Though the language of the bill is gender-neutral, some advocates point to the disproportionate influence wielded by groups that direct their efforts exclusively at pimped girls. They worry that anti-sex-trafficking funding might increasingly ignore boys and transgender youths, not to mention kids of any gender who aren't enslaved by a pimp but sell sex of their own volition.

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19 comments
Swaneagle Harijan
Swaneagle Harijan

This article was published in Seattle Weekly, which is owned by Village Voice News, who funded this piece of CRAP article that is highly inaccurate.

Joeltaylor21
Joeltaylor21

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Joeltaylor21
Joeltaylor21

Lost Boys: New child-sex-trafficking research demolishes the stereotype of the underage sex worker...@readers:disqus you want to make $85 hourly and $7000 per month like me just working on laptop for few hours! Would you like to be your own boss!Opportunities like this don't come by often. Don't let this one pass you by! CashHuge.com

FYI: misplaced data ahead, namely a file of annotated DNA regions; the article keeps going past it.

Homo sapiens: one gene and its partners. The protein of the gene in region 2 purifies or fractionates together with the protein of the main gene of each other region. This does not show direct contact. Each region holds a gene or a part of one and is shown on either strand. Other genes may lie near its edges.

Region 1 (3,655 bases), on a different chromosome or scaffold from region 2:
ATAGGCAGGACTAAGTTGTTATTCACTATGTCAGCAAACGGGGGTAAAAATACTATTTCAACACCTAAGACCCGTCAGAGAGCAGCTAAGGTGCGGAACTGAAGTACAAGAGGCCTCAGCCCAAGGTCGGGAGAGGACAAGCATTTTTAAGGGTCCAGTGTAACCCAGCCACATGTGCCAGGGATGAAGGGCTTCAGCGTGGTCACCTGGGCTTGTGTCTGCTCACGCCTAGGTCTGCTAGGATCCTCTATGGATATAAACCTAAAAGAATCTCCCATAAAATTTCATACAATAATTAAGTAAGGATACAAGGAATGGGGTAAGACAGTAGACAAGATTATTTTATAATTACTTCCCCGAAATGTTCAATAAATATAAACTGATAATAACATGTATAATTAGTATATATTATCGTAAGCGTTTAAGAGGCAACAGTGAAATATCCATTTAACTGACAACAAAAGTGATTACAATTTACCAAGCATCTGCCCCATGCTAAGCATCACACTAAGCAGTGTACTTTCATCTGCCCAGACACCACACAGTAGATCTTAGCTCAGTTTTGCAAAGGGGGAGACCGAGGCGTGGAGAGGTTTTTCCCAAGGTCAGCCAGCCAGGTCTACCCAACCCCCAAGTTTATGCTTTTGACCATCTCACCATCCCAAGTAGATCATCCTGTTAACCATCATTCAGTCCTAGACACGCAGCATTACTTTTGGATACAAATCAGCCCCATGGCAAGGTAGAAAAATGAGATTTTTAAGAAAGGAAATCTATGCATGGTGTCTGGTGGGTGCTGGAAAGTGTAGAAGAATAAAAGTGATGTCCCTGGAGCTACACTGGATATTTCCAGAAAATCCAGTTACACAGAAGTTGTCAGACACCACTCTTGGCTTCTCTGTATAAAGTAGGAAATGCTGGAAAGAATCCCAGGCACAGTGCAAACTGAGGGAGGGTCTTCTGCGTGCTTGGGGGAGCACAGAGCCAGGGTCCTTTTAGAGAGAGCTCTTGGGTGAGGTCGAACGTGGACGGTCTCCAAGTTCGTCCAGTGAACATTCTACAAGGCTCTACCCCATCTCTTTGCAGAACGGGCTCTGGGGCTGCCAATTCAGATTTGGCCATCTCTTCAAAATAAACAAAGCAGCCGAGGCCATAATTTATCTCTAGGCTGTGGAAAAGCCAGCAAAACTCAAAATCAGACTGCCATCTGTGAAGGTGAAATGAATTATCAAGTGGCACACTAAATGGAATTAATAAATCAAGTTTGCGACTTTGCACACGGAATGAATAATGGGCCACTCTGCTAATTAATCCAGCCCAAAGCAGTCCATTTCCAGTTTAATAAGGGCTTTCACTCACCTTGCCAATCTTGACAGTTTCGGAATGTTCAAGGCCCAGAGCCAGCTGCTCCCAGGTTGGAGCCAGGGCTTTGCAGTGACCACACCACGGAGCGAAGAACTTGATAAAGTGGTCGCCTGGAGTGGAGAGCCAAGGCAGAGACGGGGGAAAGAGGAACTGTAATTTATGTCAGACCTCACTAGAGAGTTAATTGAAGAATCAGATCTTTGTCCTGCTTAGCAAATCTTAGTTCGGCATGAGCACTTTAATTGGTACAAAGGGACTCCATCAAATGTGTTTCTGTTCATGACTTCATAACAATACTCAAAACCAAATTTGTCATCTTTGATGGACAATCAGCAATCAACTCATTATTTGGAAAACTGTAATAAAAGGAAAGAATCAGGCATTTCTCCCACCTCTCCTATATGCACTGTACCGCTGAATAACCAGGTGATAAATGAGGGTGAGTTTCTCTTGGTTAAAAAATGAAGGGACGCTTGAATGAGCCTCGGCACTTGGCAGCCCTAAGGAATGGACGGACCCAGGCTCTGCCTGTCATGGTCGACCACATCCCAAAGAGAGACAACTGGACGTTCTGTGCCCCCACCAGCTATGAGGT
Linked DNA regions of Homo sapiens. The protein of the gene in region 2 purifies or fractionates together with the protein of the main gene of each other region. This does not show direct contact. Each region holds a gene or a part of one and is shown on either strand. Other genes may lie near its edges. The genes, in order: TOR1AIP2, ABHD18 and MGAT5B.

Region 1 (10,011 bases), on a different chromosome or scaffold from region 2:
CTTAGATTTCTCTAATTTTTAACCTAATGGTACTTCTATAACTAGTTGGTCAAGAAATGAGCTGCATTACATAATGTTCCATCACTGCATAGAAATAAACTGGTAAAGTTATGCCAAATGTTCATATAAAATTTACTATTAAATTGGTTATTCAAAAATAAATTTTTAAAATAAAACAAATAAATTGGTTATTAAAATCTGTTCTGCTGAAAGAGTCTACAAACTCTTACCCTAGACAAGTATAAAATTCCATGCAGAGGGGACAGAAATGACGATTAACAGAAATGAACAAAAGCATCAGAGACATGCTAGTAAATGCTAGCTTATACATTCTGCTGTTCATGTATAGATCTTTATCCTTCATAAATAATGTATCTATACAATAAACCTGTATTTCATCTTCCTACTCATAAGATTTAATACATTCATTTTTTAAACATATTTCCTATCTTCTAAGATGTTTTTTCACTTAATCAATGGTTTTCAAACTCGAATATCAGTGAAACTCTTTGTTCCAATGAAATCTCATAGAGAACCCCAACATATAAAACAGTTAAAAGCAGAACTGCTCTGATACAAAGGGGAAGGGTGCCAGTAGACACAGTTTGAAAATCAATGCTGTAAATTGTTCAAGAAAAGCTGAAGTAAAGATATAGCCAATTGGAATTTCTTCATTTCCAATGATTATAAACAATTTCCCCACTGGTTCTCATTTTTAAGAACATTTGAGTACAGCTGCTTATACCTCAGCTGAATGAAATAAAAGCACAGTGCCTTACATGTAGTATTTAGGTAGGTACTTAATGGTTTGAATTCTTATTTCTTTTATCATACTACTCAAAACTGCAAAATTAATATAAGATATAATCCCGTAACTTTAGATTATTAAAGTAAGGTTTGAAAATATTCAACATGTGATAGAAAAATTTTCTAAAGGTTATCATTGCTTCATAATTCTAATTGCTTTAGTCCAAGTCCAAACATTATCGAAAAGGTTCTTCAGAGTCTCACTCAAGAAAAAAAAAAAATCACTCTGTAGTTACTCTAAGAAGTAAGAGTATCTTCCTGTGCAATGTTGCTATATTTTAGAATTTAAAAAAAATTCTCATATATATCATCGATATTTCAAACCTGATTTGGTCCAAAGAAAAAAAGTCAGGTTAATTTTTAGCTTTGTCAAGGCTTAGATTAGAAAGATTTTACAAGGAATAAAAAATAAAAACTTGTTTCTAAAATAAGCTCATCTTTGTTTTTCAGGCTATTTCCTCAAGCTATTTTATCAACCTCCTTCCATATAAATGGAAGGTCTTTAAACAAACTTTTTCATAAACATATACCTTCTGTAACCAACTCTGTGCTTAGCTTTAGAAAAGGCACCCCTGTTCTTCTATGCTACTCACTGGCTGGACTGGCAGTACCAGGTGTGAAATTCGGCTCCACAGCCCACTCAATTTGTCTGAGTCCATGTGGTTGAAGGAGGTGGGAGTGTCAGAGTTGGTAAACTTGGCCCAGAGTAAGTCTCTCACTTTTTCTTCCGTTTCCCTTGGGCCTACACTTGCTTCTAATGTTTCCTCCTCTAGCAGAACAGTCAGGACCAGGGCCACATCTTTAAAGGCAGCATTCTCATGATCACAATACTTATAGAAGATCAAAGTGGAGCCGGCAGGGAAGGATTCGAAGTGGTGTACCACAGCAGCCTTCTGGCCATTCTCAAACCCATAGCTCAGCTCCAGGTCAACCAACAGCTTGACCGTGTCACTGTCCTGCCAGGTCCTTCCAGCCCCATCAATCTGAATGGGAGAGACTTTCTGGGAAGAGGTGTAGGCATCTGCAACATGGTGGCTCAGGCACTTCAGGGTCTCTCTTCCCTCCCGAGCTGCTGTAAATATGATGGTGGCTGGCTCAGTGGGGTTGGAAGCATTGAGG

Joeltaylor21
Joeltaylor21

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Terrence
Terrence

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Terrence
Terrence

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Mariamante
Mariamante

This article is very interesting. It doesn't deny the fact the children are being pimped, it simply says that children hooking on the streets have a large male population, and are in many cases there on their own. It makes perfect sense, as does the comment that these children are a symptom of a bigger problem of childhood sexual, physical, and mental abuse which are usually a package deal as far as childhood abuse goes.

Jeff Lewis
Jeff Lewis

Where are all the underage children kidnapped and forced against their will by a pimp to have sex with the general public for money?

How come we don’t see any of the forced victims themselves complaining about it? Why don’t the “millions of forced against their will child victims” talk about how they were kidnapped and forced against their will by a evil pimp to have sex for profit? I would like to have a interview with the “millions of forced against their will raped kidnapped child victims” So I could hear their stories.